And the ruling in that case was followed in the case of Kenne" dy v. McKee, 142 U. S. 606, 12 Sup. Ct. 303. I think, under our statute, it must be held that an assignment, to be valid, must include all of the assignor's property; that is to say, the separate property of the individual members of the firm, as well as the firm property. The statute, to my mind, clearly contemplates that all of the property, real and personal, of the debtor making the assignment, except such as is exempt by law from forced sale, whether the same be partnership property, or property owned by each partner in his own individual right, shall pass by the assignment, to make it a valid assignment. As already suggested, the statute does not undertake to make an assignment for a debtor. It provides how an assignment may be made, and aids and makes complete an assignment which evidences an intention of the debtor to comply with its provisions. The provision of the statute is that the debtor or debtors may make a general assignment of all his or their property; and if he makes such an assignment, which is the only assignment authorized by the statute, the statute then, by section 28, p. 90, Laws Wyo. 1890, proYides that every creditor accepting from the debtor any dividend arising from the property shall release the assignor from all further liability on the claim or claims upon which the payment is made. The separate property of partnership debtors is liable for their just debts, and, as between debtor and creditor, each partner is liable, and his whole separate property chargeable, as well for his partnership as his individual debts. How, then, can it be said, a!;; contended by counsel at the argument, that a release from all further liability on the claim upon which payment has been made would, in effect, release only the partnership, and that the right to proceed against the individual partners would still exist. I think such a release would release the individual members of the firm, as well as the firm. In the case of Wyles v. Beals, 1 Gray, 237, Chief Justice Shaw said:
"It not unfrequently happens that a man of ample means and credit enters into partnership with a person supposed to have capacity for business, but with little or no property. 'l'he credit is given to the partnership on the known amount of the separate property of one· of the partners, each being liable in solido for the whole of each partnership debt. Under such an assignment as this [which was an assignment by a partnership of partnership property only] partners might obtain a full discharge from all partnership demands, while one or both of them has property which the law makes chargeable with those debts, and which is sufficient to pay them." .
86 FEDERAL REPORTER,.
I think, therefore, that the assignment, being partial only, cannot be sustained. The third question is one of fact, arising on the affidavits filed in support of and against the motion to discharge the attachment. I have examined these affidavits with great care, including all of the correspondence between the parties; and, without going over the facts set out in each of the affidavits in detail, I think the attachment must be sustained, at least until the trial of the case, when there may be an opportunity to inquire fully into some of the transactions of the parties, including a number of conveyances which were made by them at or about the time of the assignment. It is true, Mr. Wallace explains that one mortgage for $4,000 is without consideration, and should be released; but it has not been released, and there is no showing here from the bank, in whose favor the mortgage is made, to the effect that it was without consideration, and is entitled to be released. Another mortgage was made six months prior to the assignment, but was not recorded; neither was this plaintiff advised of its existence. And, further than that, I am inclined to the view that Mr. Wallace's statement of the financial condition of the firm was binding upon him and upon the firm, even if he was mistaken. He was in a position to know, and was seeking to obtain credit, or the extension of credit, upon his statement; and I think he ought not now to be permitted to say that, while it was not true, it was a mere mistake upon his part, and therefore afforded no ground for the action taken by the plaintiff. I think it must be held that one who makes a false representation, on which another relies, is liable, whether or not he knew of its falsity, in a case where he had full opportunity to know that it was false. and where by making the statement he gained an advantage which he would not otherwise have enjoyed. The views above expressed I believe to be in harmony with the weight of authority. If, however, I am mistaken in this, the defendants are not without remedy. In concluding, I desire to say to counsel upon both sides that I appreciate the very great assistance given the court in the investigation of this somewhat complicated case. The case was with distinguished ability, and the briefs were able and exhaustive. The motion to dissolve the attachment will be denied.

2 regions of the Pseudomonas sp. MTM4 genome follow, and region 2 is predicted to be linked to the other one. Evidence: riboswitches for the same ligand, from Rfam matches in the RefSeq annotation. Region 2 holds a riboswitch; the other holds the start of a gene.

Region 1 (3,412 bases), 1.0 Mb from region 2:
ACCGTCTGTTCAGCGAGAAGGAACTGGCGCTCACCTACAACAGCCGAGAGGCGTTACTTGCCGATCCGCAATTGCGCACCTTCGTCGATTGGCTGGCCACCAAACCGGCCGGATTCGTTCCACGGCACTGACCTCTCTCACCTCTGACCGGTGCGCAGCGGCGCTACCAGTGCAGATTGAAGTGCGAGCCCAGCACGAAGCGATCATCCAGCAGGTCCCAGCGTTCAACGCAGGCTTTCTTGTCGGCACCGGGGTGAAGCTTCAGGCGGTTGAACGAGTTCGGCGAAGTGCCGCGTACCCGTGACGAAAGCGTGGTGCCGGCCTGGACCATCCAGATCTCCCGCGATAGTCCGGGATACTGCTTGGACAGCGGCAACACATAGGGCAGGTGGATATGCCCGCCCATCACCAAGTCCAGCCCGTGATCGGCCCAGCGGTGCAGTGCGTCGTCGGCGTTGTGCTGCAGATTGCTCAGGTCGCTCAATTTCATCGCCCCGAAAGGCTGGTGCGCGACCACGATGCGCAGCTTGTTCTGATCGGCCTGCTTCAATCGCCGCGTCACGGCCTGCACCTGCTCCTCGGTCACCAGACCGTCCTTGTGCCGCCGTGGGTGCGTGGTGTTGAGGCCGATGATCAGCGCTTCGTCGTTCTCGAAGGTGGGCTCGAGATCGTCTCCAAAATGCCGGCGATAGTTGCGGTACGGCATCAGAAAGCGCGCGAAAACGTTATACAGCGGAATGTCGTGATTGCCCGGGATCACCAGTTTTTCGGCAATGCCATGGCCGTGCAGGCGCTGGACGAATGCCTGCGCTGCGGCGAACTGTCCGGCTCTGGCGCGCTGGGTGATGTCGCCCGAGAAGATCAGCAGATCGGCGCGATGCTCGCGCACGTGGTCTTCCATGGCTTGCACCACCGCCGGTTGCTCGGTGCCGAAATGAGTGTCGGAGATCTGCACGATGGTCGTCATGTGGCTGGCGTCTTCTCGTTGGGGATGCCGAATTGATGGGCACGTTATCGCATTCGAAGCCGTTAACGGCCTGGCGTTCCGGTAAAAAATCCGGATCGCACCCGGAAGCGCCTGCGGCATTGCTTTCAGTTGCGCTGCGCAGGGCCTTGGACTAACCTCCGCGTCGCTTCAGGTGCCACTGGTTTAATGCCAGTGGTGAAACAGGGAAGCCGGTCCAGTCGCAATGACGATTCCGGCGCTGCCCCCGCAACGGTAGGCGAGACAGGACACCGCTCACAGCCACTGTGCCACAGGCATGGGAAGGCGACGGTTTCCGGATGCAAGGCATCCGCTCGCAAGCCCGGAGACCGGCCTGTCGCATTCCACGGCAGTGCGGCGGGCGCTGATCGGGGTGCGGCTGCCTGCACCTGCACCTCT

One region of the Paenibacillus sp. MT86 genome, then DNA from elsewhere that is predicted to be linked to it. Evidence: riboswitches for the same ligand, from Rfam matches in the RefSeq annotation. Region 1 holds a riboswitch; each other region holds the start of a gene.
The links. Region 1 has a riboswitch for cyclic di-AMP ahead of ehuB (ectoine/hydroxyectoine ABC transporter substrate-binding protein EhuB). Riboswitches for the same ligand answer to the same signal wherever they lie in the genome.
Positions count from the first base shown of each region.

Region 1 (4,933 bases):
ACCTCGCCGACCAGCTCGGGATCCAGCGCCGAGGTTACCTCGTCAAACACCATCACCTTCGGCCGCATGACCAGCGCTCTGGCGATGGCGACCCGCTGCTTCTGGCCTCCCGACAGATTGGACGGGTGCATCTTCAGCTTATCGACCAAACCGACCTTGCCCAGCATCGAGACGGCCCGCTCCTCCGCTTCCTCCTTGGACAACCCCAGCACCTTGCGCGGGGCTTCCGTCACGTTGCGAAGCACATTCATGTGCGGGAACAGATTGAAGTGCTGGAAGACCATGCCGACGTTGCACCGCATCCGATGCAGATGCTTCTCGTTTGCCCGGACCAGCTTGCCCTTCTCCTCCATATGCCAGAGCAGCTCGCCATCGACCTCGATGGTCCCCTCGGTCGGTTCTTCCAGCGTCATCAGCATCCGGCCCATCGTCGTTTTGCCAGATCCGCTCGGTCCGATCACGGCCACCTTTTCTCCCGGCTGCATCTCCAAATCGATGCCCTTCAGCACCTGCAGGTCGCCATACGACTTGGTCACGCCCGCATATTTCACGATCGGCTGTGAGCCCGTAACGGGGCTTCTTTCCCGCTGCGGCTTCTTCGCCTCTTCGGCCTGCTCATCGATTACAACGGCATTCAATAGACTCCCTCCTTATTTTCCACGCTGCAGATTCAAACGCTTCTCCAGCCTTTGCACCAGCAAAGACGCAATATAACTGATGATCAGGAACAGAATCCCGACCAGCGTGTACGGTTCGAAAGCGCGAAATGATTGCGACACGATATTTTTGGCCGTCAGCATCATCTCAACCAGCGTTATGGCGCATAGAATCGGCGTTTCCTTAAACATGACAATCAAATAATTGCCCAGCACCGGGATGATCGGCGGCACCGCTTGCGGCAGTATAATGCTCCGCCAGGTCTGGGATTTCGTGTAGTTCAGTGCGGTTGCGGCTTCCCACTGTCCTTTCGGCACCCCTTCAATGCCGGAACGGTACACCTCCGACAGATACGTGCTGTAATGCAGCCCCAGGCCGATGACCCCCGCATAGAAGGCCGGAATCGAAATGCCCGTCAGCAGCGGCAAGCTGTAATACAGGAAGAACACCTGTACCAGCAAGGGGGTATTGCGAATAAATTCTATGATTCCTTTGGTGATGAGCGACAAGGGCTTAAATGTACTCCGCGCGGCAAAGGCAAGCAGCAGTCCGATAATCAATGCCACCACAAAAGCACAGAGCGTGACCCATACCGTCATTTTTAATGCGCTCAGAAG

EDMUNDS v. NOLAN. (Clreult Court, N. D. California. February 28, 1898.) No. 12,314.
BALE-RESCIssION-GROUND FOR CONVERSION.
In June, 1894, a merchant in California ordered shoes of a manufacturer In Boston for the fall trade. Shortly afterwards a receiver was appointed foJ" the manufacturer, and the goods were delayed In shipment, notWithstanding repeated requests for early delivery, until late in the rall, when the buyer notified the receiver to hold them until further orders, and some time later telegraphed that they had been stored at his risk and expense, also making a claim for storage and other expenses. After vainly· attempting to compl'Q-